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Black Paintings
The Black Paintings
Black Paintings
(Spanish: Pinturas negras) is the name given to a group of fourteen paintings by Francisco Goya
Francisco Goya
from the later years of his life, likely between 1819 and 1823. They portray intense, haunting themes, reflective of both his fear of insanity and his bleak outlook on humanity. In 1819, at the age of 72, Goya
Goya
moved into a two-story house outside Madrid
Madrid
that was called Quinta del Sordo
Quinta del Sordo
(Deaf Man's Villa). Although the house had been named after the previous owner, who was deaf, Goya
Goya
too was nearly deaf at the time as a result of an illness he had suffered when he was 46
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Cannibalism
Cannibalism
Cannibalism
is the act of one individual of a species consuming all or part of another individual of the same species as food. To consume the same species or show cannibalistic behavior is a common ecological interaction in the animal kingdom and has been recorded for more than 1,500 species.[1] Human cannibalism
Human cannibalism
is well-documented, both in ancient and recent times.[2] Cannibalism, however, does not—as once believed—occur only as a result of extreme food shortage or artificial/unnatural conditions, but could also occur under natural conditions in a variety of species.[1][3][4] Cannibalism
Cannibalism
seems to be especially prevalent in aquatic ecosystems, in which up to approximately 90% of the organisms engage in cannibalistic activity at some point in their life cycle
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Trienio Liberal
The Trienio Liberal
Trienio Liberal
(Spanish pronunciation: [ˈtɾjenjo liβeˈɾal], "Liberal Triennium") is a period of 3 years in the modern history of Spain between 1820 and 1823, when a liberal government ruled Spain after a military uprising in January 1820 by the lieutenant-colonel Rafael de Riego
Rafael de Riego
against the absolutist rule of King Ferdinand VII. It ended in 1823 when, with the approval of the crowned heads of Europe, a French army invaded Spain and reinstated the King's absolute power. This invasion is known in France
France
as the "Spanish Expedition" (expédition d’Espagne), and in Spain as "The Hundred Thousand Sons of St
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Transfer Of Panel Paintings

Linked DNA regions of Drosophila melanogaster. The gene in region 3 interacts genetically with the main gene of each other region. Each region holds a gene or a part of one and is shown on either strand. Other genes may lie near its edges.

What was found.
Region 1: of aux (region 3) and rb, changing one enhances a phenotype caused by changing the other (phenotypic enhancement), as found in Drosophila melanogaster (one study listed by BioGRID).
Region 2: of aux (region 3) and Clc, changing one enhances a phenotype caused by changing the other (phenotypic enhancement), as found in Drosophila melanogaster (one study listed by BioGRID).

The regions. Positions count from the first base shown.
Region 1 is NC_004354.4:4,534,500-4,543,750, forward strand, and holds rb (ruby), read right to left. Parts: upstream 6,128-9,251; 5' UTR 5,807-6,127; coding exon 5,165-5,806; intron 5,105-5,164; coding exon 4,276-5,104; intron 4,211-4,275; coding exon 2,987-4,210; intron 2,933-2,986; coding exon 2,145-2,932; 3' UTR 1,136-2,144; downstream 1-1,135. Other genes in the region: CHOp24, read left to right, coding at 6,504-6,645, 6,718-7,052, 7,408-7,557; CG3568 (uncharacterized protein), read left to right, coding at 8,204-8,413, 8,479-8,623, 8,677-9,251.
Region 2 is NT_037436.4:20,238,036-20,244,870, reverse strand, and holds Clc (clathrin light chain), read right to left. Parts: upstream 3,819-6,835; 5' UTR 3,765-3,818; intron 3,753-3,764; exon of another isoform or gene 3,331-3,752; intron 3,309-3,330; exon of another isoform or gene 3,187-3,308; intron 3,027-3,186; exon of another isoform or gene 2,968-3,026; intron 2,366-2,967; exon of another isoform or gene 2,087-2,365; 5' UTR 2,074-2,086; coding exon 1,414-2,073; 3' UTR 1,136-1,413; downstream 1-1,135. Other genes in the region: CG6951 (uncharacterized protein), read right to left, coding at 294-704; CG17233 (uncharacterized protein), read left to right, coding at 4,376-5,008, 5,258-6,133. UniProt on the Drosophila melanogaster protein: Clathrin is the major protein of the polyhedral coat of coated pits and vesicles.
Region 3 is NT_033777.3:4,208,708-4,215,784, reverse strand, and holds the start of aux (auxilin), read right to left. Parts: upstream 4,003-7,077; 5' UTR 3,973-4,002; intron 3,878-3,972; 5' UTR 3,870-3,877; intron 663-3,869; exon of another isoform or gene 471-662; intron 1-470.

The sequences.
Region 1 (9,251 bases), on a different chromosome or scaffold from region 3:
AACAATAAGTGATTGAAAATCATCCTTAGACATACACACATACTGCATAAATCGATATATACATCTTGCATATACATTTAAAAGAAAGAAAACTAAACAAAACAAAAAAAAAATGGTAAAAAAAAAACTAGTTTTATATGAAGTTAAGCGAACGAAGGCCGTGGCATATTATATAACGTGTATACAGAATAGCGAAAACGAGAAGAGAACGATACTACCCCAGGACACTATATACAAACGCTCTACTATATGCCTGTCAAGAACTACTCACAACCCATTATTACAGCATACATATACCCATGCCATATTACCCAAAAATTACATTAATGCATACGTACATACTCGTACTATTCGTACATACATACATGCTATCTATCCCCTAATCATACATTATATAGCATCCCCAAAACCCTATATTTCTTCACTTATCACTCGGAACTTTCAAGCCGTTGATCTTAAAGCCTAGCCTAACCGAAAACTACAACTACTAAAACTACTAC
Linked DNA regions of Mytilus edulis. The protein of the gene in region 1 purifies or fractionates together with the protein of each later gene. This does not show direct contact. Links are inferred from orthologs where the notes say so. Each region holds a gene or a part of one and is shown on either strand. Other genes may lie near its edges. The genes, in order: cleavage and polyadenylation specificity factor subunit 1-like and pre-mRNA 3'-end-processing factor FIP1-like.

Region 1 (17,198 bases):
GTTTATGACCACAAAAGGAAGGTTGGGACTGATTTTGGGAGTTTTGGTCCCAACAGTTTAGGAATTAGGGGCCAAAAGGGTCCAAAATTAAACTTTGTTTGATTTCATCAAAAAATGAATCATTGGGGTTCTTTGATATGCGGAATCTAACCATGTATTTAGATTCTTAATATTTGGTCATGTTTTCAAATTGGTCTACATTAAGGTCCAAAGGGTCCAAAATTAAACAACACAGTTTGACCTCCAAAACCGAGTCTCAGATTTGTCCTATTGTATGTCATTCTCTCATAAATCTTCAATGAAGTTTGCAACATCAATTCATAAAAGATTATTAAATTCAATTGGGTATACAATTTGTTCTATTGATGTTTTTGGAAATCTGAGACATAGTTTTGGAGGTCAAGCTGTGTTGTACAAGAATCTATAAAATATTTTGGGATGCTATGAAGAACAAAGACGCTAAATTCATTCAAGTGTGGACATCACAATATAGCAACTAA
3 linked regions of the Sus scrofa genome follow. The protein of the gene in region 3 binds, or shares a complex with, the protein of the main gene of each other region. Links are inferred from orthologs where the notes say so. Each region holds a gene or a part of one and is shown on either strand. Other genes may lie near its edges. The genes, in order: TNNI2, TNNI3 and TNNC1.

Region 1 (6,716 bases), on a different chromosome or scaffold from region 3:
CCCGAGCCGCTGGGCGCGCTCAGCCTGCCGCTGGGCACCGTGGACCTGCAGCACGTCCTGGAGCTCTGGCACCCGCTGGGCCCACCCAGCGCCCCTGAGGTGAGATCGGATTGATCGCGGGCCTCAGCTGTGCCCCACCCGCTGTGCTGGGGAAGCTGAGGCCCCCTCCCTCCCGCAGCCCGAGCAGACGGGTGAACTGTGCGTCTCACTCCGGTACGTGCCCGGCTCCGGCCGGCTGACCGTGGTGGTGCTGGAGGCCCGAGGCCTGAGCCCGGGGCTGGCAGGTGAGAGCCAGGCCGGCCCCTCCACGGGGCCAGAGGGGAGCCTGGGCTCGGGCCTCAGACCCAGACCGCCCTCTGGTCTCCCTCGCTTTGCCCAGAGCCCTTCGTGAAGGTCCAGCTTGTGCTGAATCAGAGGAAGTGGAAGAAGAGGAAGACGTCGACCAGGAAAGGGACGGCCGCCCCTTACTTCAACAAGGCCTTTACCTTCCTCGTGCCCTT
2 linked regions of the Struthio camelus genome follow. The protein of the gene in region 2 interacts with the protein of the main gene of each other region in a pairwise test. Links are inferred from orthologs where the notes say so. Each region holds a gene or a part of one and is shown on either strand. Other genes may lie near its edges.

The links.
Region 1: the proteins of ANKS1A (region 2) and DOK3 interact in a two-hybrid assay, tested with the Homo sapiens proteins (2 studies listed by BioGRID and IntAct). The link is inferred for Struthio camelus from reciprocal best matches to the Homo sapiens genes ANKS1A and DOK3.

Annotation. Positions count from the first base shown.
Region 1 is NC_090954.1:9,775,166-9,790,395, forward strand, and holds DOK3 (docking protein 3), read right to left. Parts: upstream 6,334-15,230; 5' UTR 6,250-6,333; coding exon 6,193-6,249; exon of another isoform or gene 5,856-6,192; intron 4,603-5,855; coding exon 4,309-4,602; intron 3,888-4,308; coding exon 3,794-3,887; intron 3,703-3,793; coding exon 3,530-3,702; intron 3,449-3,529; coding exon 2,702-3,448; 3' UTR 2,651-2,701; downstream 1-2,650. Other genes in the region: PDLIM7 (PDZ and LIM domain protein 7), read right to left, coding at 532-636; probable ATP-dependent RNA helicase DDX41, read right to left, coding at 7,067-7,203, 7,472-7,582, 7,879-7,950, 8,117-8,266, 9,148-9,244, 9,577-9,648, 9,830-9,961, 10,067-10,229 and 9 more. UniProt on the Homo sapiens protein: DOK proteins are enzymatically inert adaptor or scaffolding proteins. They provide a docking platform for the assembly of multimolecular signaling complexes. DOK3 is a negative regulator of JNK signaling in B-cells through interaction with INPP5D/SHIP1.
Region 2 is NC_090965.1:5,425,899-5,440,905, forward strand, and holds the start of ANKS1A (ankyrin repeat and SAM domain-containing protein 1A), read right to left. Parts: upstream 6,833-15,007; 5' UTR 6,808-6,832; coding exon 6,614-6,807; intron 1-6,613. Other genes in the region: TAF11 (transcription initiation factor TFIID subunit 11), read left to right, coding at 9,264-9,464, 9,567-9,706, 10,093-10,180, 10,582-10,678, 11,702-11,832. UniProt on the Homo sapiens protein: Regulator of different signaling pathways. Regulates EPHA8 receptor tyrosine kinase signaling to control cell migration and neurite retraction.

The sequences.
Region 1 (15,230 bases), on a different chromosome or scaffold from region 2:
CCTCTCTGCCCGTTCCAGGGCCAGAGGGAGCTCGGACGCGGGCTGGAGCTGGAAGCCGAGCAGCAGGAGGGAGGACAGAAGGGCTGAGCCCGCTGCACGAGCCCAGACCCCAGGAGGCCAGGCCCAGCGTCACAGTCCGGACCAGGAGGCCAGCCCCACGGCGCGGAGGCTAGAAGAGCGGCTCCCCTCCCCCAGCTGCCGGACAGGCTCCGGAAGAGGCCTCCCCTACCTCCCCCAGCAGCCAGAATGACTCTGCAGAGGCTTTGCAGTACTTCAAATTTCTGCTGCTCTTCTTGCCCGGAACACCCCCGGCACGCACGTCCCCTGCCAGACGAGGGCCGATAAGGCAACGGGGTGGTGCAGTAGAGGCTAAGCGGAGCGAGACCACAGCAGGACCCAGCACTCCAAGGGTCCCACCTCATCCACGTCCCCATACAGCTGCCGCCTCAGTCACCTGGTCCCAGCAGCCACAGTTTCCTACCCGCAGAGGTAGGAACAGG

The practice of conserving an unstable painting on panel by transferring it from its original decayed, worm-eaten, cracked or distorted wood support to canvas or a new panel has been practised since the eighteenth century. It has now been largely superseded by improved methods of wood conservation.[2] The practice evolved in Naples
Naples
and Cremona
Cremona
in 1711-1725, and reached France by the middle of the eighteenth century.[3] It was especially widely practiced in the second half of the 19th century. Similar techniques are used to transfer frescos. Oil paintings on canvas often receive additional support or are transferred to a new backing. Methods[edit] The process is described by Henry Mogford in his Handbook for the Preservation of Pictures. Smooth sheets of paper were pasted over the painted surface of the panel, and a layer of muslin over that
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Frédéric Émile D'Erlanger
Frédéric Émile, Baron
Baron
d’Erlanger (born June 19, 1832 in Frankfurt am Main; died May 22, 1911 in Versailles) born as Friedrich Emil Erlanger, was a German banker and Consul.Contents1 Biography1.1 First marriage 1.2 Second marriage 1.3 Career2 See also 3 External linksBiography[edit] Frédéric Émile Baron
Baron
d'Erlanger was born to banker Raphael Erlanger and his young wife, Margarete Helene Albert (1800–1834). Just prior the birth of his eldest sister Susanne Adolphine (1829–1873), his father converted from Judaism to Christianity for his wife's sake. Susanne eventually married the Frankfurt merchant Franz Josef Carl Langenberger (1821–1878). As the eldest son, Friedrich Emil Erlanger became involved in extensive banking and bill transactions early in life